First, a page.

What are ultrasonic thru-beam sensors?
Ultrasonic thru-beam sensors always come in pairs consisting of a dedicated emitter and a dedicated receiver. The evaluation and switching output electronics are located in the receiver. Using Teach-in or a potentiometer, you can adjust the receiver sensitivity for different distances between the emitter and receiver, or for different object sizes.
Ultrasonic thru-beam sensors offer an extremely powerful acoustic beam, a large detection range, and compact housing dimensions. Unlike diffuse and retroreflective models, they do not continuously switch between transmission and reception modes or wait for echo signals. Because their response time is considerably faster, these sensors have very high switching frequencies.
How do I mount a thru-beam sensor?
Install the emitter and receiver facing one another.
What is the principle behind ultrasonic thru-beam sensors? How do they work?
Ultrasonic thru-beam sensors work by breaking a beam. When the ultrasound path is interrupted by an object, the switch output activates.
When should I use a thru-beam sensor instead of a photoelectric sensor?
Thru-beam sensors can detect objects of any color or transparency with identical accuracy. Also, because ultrasonic thru-beam sensors can stand up to super dusty and dirty environments, you can use them in places where photoelectric sensors don’t work.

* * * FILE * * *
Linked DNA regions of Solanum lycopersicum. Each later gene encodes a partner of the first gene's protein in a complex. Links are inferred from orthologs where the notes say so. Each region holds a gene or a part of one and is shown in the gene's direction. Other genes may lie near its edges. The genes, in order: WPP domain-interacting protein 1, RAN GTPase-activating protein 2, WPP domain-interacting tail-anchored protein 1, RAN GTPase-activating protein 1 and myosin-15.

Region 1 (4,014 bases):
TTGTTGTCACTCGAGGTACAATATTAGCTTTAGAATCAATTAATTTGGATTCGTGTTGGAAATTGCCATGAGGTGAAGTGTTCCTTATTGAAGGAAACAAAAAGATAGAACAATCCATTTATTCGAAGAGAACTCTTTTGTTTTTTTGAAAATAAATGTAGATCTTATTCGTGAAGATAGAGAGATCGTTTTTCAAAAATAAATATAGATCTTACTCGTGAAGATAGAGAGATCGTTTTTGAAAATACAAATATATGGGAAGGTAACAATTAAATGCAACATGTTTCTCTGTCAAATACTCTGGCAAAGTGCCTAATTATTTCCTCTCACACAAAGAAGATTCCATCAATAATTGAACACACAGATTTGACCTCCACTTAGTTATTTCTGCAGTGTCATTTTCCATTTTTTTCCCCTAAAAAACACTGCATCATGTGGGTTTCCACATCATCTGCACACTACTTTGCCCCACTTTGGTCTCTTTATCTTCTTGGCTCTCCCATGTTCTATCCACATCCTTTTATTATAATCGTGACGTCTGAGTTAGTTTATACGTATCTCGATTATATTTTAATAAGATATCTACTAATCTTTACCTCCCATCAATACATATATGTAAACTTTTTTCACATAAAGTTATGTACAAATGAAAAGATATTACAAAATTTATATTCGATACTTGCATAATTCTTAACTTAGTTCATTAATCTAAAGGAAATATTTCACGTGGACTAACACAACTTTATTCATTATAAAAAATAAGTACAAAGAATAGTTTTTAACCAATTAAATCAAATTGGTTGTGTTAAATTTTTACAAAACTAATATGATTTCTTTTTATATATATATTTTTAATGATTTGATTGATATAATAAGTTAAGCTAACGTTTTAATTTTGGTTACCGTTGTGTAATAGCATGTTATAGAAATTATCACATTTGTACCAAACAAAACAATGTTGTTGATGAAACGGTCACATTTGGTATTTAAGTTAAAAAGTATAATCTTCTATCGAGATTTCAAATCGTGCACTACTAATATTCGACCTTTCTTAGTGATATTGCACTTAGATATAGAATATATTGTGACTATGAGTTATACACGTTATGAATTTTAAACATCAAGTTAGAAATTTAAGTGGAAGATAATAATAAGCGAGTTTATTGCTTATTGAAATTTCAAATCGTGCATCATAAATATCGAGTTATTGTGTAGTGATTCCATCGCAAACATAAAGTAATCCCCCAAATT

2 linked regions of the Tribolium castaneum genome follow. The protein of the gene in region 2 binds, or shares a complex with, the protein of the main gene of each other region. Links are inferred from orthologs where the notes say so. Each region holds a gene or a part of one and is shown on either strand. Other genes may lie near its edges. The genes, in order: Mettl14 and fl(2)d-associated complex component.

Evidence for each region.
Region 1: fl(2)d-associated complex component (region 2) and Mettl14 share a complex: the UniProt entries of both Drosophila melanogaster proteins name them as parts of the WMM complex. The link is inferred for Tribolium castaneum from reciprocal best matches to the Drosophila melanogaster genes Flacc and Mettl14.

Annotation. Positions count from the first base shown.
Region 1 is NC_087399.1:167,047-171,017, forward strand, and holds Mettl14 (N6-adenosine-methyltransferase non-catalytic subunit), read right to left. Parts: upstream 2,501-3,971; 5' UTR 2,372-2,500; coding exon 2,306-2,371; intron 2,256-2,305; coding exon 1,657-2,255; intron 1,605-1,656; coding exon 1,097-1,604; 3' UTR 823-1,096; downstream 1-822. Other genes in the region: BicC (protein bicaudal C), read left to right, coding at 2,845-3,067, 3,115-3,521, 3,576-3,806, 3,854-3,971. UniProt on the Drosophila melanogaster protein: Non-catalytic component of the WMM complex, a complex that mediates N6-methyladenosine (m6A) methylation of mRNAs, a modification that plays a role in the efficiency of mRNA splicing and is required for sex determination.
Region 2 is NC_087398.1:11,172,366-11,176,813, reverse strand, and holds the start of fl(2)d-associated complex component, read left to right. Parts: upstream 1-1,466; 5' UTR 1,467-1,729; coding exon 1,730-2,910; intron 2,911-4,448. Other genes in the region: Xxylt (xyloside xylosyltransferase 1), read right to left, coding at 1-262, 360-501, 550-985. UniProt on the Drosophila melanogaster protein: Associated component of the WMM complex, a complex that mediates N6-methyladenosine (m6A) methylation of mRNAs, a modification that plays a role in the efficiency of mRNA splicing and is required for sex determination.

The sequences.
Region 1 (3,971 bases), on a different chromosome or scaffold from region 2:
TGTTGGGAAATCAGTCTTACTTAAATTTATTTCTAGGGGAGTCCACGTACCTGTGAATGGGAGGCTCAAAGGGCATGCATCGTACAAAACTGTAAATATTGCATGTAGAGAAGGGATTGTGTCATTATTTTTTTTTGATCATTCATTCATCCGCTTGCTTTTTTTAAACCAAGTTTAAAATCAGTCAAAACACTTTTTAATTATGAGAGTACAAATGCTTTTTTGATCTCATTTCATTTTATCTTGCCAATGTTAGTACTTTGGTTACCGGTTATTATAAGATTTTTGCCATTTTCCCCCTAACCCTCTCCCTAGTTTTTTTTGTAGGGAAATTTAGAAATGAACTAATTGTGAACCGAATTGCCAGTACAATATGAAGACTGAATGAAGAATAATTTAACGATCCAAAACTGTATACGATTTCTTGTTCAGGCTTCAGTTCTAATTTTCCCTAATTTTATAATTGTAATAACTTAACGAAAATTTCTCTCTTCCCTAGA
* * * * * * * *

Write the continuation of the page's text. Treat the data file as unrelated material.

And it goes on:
Why should I use thru-beam instead of diffuse mode ultrasonic sensors?
Thru-beam sensors have longer detection ranges and shorter response times than other ultrasonic types. There is minimal to no dead band, so you have the widest possible range. And because they have both a dedicated emitter and a dedicated receiver, you get a lot more power. This “two-is-better-than-one” approach makes thru-beam sensors more able to pierce through dust-filled air than a single diffuse mode sensor.
For example, say you want to measure the fill level of brake dust in a hopper. It can be a challenging task for a single diffuse mode sensor placed directly over the container, because the sound wave travels through empty air into a small circular area of brake dust. The consistency of this dust is so soft that it may absorb the sound without providing a reliable echo pulse.
In contrast, if you mount two thru-beam sensors at the same height, one on each side of the container, it’s easier to detect when the brake dust reaches that height. The two sensors teamed up and working together quickly detect the brake dust along the horizontal straight-line path in between.
What can you do with ultrasonic thru-beam sensors? What kinds of applications are they used in?
Ultrasonic thru-beam sensors can detect even the most transparent materials such as glass or plastic at high speeds.
Ultrasonic thru-beam sensors work using a differential to measure amplitude changes that vary from no sheet to a single sheet to a double sheet.
Ultrasonic thru-beam sensors can detect roll splice tapes with a 600 microsecond response time.
Cement bag filling
Ultrasonic thru-beam sensors thrive in dusty areas.
Corrugated cardboard production
Ultrasonic thru-beam sensors can detect when the outer cardboard surface peels away from the corrugated material inside.